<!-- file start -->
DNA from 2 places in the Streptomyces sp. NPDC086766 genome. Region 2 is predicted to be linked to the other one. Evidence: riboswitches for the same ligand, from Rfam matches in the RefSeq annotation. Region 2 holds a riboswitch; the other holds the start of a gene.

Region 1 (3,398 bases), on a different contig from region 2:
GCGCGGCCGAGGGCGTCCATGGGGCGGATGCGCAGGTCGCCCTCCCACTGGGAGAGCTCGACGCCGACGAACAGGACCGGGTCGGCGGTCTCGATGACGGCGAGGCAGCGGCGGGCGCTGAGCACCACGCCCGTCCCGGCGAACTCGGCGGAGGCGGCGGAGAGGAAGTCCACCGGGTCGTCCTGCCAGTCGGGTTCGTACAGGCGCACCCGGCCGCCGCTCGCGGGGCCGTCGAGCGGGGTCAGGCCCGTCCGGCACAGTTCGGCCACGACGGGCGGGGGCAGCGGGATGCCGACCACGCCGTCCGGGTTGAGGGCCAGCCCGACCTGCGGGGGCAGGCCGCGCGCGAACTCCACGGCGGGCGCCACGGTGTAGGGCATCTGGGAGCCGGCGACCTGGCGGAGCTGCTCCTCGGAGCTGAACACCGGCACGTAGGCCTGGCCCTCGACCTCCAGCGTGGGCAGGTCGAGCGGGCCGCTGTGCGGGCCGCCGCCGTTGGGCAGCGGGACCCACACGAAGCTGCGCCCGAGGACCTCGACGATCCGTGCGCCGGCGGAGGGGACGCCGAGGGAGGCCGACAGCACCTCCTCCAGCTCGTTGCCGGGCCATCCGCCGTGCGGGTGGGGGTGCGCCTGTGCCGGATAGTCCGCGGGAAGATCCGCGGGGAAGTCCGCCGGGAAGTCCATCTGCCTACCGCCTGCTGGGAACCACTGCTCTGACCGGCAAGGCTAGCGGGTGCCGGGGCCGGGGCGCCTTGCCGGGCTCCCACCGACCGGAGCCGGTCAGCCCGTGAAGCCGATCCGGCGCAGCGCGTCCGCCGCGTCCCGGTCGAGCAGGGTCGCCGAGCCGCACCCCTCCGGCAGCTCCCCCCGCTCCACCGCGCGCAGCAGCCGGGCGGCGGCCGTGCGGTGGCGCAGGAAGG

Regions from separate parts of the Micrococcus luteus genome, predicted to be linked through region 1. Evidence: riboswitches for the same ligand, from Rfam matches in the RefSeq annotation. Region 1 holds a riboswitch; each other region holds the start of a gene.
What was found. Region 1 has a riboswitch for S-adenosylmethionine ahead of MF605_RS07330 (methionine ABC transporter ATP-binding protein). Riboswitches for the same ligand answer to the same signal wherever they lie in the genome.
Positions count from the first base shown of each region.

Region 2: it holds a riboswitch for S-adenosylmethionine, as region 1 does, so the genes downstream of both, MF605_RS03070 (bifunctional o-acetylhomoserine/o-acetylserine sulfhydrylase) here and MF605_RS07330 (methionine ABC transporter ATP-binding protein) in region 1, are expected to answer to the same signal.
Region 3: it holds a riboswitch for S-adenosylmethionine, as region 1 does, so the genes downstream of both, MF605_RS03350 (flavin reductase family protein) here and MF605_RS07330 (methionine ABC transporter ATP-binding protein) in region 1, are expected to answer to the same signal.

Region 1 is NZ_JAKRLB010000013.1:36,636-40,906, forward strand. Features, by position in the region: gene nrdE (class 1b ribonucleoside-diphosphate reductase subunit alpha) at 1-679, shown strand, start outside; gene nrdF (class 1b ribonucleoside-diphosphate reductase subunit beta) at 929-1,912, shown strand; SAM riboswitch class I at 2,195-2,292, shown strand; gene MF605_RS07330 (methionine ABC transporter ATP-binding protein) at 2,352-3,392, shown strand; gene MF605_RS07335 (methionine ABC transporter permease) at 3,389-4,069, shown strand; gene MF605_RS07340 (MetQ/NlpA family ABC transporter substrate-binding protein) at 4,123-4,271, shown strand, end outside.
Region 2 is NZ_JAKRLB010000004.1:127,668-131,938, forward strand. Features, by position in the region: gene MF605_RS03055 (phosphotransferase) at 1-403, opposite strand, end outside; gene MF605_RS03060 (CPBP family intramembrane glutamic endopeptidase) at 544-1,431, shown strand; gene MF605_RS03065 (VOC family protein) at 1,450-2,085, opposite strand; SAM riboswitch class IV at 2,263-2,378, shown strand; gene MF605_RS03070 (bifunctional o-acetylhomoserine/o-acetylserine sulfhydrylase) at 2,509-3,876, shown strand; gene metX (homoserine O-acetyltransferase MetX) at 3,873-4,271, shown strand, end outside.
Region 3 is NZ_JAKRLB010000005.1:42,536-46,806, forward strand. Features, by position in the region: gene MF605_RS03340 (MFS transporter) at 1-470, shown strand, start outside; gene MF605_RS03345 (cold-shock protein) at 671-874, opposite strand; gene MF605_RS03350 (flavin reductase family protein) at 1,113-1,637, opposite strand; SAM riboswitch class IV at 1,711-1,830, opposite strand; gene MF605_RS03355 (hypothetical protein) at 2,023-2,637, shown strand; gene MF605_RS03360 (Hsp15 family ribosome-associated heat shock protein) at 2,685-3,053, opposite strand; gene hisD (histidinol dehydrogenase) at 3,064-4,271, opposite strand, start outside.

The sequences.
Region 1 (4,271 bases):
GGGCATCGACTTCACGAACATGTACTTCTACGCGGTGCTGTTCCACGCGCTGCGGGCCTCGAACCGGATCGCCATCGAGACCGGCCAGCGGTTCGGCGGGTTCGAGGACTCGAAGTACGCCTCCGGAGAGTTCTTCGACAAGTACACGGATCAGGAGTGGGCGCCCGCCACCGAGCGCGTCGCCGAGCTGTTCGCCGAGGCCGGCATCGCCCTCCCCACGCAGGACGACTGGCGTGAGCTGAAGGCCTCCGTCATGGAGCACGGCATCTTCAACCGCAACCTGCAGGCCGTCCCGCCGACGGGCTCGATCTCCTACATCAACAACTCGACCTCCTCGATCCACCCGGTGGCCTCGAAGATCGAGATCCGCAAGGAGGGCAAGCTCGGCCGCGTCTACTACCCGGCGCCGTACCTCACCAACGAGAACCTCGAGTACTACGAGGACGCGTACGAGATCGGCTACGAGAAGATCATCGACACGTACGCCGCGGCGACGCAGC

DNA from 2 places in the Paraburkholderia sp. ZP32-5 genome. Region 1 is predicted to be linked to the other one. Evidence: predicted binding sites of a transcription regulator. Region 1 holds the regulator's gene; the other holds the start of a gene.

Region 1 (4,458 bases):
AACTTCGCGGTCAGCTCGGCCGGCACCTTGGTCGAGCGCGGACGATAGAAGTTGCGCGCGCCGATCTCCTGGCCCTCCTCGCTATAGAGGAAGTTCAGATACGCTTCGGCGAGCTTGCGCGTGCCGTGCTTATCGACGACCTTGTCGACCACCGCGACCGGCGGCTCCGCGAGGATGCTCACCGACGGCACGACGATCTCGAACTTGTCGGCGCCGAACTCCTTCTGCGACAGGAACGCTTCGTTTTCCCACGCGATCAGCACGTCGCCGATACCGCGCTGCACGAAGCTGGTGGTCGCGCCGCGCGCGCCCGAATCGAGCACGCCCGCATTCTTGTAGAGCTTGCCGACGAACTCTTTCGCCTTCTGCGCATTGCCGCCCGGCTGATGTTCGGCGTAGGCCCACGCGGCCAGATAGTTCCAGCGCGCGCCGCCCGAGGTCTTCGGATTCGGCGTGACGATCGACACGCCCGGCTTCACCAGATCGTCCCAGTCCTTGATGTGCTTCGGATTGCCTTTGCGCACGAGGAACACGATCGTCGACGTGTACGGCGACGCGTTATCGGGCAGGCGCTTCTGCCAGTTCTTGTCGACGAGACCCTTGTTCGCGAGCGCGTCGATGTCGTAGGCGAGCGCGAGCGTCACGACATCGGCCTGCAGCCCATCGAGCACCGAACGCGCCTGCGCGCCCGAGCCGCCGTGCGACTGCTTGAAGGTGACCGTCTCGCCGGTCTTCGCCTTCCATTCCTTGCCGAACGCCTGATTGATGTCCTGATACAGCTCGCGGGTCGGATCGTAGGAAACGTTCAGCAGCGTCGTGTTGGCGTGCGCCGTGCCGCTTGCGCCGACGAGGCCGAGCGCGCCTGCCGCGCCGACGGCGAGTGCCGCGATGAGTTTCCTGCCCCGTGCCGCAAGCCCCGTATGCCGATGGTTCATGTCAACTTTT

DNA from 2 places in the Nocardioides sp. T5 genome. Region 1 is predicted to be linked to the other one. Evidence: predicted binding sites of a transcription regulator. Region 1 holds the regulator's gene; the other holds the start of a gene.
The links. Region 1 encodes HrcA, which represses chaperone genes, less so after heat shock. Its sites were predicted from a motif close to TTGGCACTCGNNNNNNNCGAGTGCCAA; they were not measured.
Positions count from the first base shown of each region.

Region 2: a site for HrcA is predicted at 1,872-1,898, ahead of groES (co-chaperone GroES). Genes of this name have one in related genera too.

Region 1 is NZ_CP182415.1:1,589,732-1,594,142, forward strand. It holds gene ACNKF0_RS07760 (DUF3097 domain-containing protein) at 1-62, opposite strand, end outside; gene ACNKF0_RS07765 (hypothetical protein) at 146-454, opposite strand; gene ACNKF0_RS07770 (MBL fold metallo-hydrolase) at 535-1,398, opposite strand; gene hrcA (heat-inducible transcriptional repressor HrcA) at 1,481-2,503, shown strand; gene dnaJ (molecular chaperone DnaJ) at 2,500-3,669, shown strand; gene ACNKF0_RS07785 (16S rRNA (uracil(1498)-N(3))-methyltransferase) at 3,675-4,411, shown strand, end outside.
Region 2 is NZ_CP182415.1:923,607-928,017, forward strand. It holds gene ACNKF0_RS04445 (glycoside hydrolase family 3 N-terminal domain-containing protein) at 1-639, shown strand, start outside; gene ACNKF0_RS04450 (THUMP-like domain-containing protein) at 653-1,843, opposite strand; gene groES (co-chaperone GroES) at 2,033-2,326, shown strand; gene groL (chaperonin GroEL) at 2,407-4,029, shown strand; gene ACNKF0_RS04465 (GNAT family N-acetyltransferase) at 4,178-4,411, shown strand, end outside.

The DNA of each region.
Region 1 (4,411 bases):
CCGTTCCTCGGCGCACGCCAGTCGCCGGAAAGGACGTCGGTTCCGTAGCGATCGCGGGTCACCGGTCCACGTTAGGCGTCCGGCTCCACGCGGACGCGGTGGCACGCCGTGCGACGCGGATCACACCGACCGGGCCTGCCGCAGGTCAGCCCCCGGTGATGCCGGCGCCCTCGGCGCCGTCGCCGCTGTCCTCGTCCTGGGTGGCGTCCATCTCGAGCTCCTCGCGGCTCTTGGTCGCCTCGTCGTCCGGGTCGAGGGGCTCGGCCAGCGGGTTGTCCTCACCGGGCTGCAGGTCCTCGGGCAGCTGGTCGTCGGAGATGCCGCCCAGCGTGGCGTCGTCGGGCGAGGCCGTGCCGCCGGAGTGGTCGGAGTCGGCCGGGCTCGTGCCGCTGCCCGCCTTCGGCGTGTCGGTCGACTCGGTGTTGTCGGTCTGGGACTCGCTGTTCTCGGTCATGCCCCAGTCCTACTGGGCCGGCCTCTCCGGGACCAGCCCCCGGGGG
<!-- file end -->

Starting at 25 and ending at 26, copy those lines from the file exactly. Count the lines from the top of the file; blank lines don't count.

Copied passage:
Region 1 (4,411 bases):
CCGTTCCTCGGCGCACGCCAGTCGCCGGAAAGGACGTCGGTTCCGTAGCGATCGCGGGTCACCGGTCCACGTTAGGCGTCCGGCTCCACGCGGACGCGGTGGCACGCCGTGCGACGCGGATCACACCGACCGGGCCTGCCGCAGGTCAGCCCCCGGTGATGCCGGCGCCCTCGGCGCCGTCGCCGCTGTCCTCGTCCTGGGTGGCGTCCATCTCGAGCTCCTCGCGGCTCTTGGTCGCCTCGTCGTCCGGGTCGAGGGGCTCGGCCAGCGGGTTGTCCTCACCGGGCTGCAGGTCCTCGGGCAGCTGGTCGTCGGAGATGCCGCCCAGCGTGGCGTCGTCGGGCGAGGCCGTGCCGCCGGAGTGGTCGGAGTCGGCCGGGCTCGTGCCGCTGCCCGCCTTCGGCGTGTCGGTCGACTCGGTGTTGTCGGTCTGGGACTCGCTGTTCTCGGTCATGCCCCAGTCCTACTGGGCCGGCCTCTCCGGGACCAGCCCCCGGGGG